Heritage can be a powerful asset. The longer a brand has been around, the more evidence there is that it can weather a variety of conditions, offering stability over the long term – something customers in many sectors value highly.
So if your brand has a long history, it makes sense to communicate that to your audience. And conveying your history doesn’t mean your brand has to look old-fashioned. Brands with heritage to promote have a wide range of possible approaches at their disposal. Here are some examples from the finance sector, which we found while researching issue 2 of the Brand Report.
A light approach
Hargreaves Lansdown (established 1981) uses confident capitals and a trustworthy dark blue in its logo to portray the brand as stable and reliable. But balancing that solidity is a fresher secondary colour palette and a playful typographic visual style. It’s a brand that wants its audience to know it can stay the course, without appearing stuck in its ways.
Conveying your history doesn’t mean your brand has to look old-fashioned
A confident approach
HSBC (with origins stretching back to 1865) acknowledges its heritage in its icon, an evolution of the original Hong Kong and Shanghai Banking Corporation’s house flag. While the shape has remained recognisable through the decades, the brand has moved with the times, most recently by updating the typography of the logo from a classic serif to a more modern sans serif font.
Outside the logo, the brand takes a sober and sophisticated approach to typography, contrasted with a generally bright and optimistic look and feel, full of white space and smiling people. The impression is of a brand that’s experienced but still forward-looking.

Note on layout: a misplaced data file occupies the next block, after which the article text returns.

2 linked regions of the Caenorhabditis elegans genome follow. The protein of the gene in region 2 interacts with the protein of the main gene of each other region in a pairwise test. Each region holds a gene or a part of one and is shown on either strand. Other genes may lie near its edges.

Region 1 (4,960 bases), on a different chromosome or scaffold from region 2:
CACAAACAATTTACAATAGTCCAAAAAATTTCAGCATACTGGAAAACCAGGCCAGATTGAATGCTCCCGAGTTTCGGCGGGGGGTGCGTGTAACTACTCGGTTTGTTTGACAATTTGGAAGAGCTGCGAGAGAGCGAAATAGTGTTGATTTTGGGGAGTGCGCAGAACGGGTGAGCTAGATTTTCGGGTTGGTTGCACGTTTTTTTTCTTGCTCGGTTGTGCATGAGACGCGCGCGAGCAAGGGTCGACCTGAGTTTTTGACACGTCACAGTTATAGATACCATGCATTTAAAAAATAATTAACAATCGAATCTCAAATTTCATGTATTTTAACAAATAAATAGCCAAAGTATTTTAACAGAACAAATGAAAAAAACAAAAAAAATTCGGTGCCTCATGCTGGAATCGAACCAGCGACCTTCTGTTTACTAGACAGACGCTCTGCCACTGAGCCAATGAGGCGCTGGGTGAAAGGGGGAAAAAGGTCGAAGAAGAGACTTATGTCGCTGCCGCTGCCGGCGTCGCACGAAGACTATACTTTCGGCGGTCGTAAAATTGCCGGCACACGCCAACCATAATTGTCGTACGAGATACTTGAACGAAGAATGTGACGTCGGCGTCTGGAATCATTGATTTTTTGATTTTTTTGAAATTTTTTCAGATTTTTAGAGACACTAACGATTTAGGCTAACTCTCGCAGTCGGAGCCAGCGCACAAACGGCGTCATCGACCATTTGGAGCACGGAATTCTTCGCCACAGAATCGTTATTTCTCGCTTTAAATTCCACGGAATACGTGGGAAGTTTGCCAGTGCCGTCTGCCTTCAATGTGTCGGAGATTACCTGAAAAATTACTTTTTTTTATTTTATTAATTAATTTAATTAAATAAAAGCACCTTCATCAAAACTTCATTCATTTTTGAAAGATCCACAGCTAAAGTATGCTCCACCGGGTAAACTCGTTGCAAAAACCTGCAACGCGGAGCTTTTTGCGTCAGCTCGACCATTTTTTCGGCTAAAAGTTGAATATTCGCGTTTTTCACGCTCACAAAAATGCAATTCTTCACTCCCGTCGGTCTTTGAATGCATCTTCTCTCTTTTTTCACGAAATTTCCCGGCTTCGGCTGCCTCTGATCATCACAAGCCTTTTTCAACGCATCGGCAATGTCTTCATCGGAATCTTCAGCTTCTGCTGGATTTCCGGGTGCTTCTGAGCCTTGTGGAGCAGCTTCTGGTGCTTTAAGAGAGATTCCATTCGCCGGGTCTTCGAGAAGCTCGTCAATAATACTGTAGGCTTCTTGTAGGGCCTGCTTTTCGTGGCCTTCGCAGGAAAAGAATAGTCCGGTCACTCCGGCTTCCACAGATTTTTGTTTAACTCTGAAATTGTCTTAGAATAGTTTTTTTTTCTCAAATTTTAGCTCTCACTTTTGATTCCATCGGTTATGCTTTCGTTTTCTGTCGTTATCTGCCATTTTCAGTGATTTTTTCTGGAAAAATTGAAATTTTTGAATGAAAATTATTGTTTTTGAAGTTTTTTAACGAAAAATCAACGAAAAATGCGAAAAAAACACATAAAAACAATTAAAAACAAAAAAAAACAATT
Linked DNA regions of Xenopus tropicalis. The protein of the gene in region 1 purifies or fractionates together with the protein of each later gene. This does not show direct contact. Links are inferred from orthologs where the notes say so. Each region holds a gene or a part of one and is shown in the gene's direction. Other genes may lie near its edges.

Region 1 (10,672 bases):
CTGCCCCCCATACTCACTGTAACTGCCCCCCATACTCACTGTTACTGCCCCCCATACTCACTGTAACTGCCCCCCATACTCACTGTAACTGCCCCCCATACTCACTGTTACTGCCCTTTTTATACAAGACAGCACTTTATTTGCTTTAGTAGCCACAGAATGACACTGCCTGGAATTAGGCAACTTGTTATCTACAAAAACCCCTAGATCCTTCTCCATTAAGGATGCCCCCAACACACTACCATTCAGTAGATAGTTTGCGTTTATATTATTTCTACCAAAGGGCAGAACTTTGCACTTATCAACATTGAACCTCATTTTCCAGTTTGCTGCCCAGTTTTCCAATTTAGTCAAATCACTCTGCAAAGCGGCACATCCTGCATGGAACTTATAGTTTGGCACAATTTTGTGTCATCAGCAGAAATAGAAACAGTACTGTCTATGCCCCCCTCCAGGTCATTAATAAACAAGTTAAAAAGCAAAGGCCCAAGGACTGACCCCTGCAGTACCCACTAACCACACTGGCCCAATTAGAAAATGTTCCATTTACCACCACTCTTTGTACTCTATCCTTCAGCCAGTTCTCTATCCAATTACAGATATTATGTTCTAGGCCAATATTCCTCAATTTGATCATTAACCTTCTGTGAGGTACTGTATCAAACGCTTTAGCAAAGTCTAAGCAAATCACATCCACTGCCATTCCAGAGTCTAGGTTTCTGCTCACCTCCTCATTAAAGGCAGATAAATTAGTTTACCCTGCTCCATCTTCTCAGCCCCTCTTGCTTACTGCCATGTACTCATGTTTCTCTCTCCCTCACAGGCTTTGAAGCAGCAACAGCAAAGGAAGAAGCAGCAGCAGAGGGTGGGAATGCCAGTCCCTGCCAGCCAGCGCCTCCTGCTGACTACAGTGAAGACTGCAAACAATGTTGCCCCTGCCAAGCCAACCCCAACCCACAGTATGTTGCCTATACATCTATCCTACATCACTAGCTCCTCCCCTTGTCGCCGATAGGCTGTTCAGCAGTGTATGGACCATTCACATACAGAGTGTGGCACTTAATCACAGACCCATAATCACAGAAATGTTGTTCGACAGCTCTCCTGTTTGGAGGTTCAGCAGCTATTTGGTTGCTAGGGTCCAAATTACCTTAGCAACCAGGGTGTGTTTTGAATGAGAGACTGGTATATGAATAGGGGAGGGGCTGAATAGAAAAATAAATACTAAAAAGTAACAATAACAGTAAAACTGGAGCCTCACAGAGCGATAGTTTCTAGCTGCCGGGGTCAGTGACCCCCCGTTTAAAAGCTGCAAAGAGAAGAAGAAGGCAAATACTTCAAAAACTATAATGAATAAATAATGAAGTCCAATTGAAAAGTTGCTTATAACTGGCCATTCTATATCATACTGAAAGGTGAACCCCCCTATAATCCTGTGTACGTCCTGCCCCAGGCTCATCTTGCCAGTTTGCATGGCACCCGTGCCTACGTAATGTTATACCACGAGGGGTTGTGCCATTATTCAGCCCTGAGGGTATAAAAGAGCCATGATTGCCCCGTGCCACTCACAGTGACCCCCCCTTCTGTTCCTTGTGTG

A radical approach
Schroders (established 1804) rebranded a few years ago with a bold, colourful, contemporary new visual identity. The brand promises modern, innovative services and a digital approach, with a look and feel that wouldn’t look out of place in a tech startup. But that doesn’t mean Schroders have cast off their two centuries of heritage: it still comes across strongly in messaging and narratives. The surprise factor – that such a modern-looking firm could be hundreds of years old – even helps the heritage message cut through.
An approach that’s right for you
Your brand story, audience and strategic objectives will help determine the right approach for your brand. If heritage is something your target customers value, it’s worth making it part of your brand.
But it’s important not to be burdened by your own history. How you decide to express it – through visuals, messaging or a combination; emphasising it with traditional design elements or keeping it more subtle – should be based on what you need it to do for you.
From issue 2 of the Brand Report